Sunday, August 2, 2015

10 Observations About Hillary and Bill's 1040

I spent the early part of my career as a tax attorney and CPA and prepared and reviewed hundreds of individual income tax returns each year.

There is a lot that you can discern about a person's financial life by their tax return. It really is a window into the life they led during that year. What they received in income and where it came from. What types of investments they had. Their mortgage debt. Their charitable giving.

Hillary Clinton released her tax returns (and Bill's as they filed jointly) for the years 2007-2014 last Friday afternoon. Of course, it was on a Friday because that is when you release information in Washington when you don't want to get much attention from the mainstream media.

Remember in June, 2014 when Hillary was on her book tour and made this astounding remark when asked about her own financial standing as a member of the .001% on relating to the common people ?

"We pay ordinary income tax, unlike a lot of people who are truly well off, not to name names; and we've done it through dint of hard work," 

Of course, this is after she had earlier stated that Bill and she...

"came out of the White House not only dead broke but in debt,"  had "no money"  and "struggled to piece together the resources" for mortgages and her daughter Chelsea's college education.

Here are 10 observations that I thought were interesting when reviewing Hillary and Bill's 2014 return. I also glanced at a couple of other years as well but did not have the stamina to give them the same review as I did the 2014 return.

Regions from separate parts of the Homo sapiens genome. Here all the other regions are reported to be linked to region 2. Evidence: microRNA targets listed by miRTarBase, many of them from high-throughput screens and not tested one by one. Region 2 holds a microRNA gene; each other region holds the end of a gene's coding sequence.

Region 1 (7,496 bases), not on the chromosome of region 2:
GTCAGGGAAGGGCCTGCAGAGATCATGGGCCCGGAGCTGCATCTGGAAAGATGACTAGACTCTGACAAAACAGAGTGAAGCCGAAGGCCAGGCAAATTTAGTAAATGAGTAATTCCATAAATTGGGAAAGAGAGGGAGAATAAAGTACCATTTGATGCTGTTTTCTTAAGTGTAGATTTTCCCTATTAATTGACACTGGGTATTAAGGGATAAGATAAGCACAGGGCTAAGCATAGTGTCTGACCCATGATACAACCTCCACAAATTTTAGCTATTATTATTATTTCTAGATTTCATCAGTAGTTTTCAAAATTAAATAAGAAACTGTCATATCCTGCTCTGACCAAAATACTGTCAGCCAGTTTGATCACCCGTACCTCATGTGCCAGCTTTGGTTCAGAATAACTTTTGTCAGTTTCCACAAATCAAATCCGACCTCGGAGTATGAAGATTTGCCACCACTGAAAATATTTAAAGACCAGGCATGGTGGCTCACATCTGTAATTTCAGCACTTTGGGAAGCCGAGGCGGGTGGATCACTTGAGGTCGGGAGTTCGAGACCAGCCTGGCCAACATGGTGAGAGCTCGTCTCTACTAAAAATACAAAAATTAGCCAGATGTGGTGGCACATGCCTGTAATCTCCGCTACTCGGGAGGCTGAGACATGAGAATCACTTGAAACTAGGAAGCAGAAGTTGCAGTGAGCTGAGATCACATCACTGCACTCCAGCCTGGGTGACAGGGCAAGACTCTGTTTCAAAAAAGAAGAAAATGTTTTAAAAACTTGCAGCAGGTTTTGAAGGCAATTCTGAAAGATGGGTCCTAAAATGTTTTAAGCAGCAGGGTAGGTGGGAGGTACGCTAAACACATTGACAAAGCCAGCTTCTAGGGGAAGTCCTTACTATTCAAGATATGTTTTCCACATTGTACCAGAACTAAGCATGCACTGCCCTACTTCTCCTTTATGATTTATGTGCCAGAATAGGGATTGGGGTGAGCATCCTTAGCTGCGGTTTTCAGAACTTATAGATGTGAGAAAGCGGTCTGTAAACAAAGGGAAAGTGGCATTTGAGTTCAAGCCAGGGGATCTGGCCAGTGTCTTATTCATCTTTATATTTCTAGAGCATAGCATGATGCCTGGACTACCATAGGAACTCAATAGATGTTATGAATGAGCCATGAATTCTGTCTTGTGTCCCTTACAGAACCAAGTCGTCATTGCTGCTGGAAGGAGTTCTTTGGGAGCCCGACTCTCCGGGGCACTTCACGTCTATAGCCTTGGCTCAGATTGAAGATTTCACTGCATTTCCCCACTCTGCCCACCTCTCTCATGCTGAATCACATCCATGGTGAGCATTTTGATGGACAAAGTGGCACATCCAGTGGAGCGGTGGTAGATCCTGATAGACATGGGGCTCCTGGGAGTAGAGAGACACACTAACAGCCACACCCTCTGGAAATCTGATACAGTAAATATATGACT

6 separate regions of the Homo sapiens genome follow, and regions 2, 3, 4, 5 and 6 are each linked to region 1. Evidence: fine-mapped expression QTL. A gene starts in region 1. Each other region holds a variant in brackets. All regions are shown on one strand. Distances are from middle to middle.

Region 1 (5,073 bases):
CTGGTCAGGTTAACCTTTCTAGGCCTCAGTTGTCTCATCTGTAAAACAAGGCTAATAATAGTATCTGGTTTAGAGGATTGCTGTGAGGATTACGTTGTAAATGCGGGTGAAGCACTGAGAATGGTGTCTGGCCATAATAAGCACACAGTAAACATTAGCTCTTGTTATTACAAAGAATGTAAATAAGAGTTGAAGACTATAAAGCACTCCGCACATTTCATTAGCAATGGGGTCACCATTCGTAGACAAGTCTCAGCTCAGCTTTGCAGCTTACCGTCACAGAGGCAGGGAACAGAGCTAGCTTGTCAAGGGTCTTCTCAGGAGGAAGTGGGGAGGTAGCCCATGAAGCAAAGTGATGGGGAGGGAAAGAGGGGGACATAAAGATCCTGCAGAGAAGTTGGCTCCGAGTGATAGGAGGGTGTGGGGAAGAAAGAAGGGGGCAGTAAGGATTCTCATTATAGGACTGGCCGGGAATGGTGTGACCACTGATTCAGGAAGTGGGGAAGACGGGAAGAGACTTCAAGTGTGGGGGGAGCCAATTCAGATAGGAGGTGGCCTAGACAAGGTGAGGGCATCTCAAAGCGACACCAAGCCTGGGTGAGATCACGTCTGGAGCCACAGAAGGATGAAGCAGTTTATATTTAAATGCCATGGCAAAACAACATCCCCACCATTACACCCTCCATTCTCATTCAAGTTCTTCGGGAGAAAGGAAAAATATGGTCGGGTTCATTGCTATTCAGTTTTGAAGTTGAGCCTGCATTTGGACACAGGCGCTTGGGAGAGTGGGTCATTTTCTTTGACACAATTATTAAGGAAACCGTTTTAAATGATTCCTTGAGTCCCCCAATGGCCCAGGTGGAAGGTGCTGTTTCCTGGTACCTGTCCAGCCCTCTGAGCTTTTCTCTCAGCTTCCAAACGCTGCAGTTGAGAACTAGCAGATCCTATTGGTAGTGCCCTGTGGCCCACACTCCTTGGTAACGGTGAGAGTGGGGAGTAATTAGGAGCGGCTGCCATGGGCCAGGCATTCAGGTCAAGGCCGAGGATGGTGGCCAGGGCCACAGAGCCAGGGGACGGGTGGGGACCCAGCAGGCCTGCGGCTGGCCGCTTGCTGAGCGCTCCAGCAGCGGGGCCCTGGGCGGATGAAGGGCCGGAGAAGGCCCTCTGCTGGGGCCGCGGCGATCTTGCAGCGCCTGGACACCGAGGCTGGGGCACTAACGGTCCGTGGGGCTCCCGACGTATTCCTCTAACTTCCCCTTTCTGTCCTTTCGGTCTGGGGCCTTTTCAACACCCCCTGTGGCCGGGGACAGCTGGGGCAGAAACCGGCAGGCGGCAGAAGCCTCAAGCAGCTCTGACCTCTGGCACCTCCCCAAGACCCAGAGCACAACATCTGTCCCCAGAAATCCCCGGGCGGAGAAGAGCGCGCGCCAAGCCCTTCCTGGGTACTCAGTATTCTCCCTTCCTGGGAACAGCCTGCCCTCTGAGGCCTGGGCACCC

1. Bill and Hillary reported $28 million of Business Income for the year. Keep in mind that this is a net number after subtracting business expenses. Here are the gross income numbers for Hillary and the business activities in which she earned the money.

  • Author           $5.6 million
  • Speaking     $10.5 million
She deducted about $2.7 million as expenses against this income. She spent and deducted more than $1.1 million just for travel expenses!

2. Bill's Gross Business Income breaks down like this.
  • Speaking      $9.7 million
  • Consulting   $6.4 million
  • Author            *****     ( a measly $36,442 is all)
Bill incurred $1.6 million as expenses against his income and only $375,000 of his travel.  Bill, that is downright embarrassing for someone that used to use that much in fuel on Air Force One in a week.